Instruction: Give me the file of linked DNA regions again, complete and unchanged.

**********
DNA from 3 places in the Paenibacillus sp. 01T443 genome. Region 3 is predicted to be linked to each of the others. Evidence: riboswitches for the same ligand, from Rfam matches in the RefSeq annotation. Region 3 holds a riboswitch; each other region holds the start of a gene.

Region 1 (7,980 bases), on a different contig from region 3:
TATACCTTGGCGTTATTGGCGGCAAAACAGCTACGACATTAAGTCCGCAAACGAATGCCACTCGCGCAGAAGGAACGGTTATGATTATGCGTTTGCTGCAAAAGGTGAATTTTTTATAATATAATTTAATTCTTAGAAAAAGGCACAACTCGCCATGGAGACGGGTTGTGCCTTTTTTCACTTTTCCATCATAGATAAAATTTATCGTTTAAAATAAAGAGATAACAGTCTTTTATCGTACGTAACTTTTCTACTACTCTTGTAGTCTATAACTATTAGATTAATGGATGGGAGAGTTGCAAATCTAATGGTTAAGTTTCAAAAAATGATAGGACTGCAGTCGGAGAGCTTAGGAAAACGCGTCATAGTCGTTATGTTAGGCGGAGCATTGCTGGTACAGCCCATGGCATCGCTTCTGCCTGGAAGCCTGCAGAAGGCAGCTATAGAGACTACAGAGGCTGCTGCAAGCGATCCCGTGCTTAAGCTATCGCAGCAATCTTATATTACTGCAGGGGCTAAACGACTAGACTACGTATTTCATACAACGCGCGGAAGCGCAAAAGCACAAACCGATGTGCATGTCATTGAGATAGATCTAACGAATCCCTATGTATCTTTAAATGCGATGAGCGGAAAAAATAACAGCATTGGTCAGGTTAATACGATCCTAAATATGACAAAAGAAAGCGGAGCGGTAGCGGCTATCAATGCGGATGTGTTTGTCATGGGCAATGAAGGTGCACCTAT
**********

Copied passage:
DNA from 3 places in the Paenibacillus sp. 01T443 genome. Region 3 is predicted to be linked to each of the others. Evidence: riboswitches for the same ligand, from Rfam matches in the RefSeq annotation. Region 3 holds a riboswitch; each other region holds the start of a gene.

Region 1 (7,980 bases), on a different contig from region 3:
TATACCTTGGCGTTATTGGCGGCAAAACAGCTACGACATTAAGTCCGCAAACGAATGCCACTCGCGCAGAAGGAACGGTTATGATTATGCGTTTGCTGCAAAAGGTGAATTTTTTATAATATAATTTAATTCTTAGAAAAAGGCACAACTCGCCATGGAGACGGGTTGTGCCTTTTTTCACTTTTCCATCATAGATAAAATTTATCGTTTAAAATAAAGAGATAACAGTCTTTTATCGTACGTAACTTTTCTACTACTCTTGTAGTCTATAACTATTAGATTAATGGATGGGAGAGTTGCAAATCTAATGGTTAAGTTTCAAAAAATGATAGGACTGCAGTCGGAGAGCTTAGGAAAACGCGTCATAGTCGTTATGTTAGGCGGAGCATTGCTGGTACAGCCCATGGCATCGCTTCTGCCTGGAAGCCTGCAGAAGGCAGCTATAGAGACTACAGAGGCTGCTGCAAGCGATCCCGTGCTTAAGCTATCGCAGCAATCTTATATTACTGCAGGGGCTAAACGACTAGACTACGTATTTCATACAACGCGCGGAAGCGCAAAAGCACAAACCGATGTGCATGTCATTGAGATAGATCTAACGAATCCCTATGTATCTTTAAATGCGATGAGCGGAAAAAATAACAGCATTGGTCAGGTTAATACGATCCTAAATATGACAAAAGAAAGCGGAGCGGTAGCGGCTATCAATGCGGATGTGTTTGTCATGGGCAATGAAGGTGCACCTAT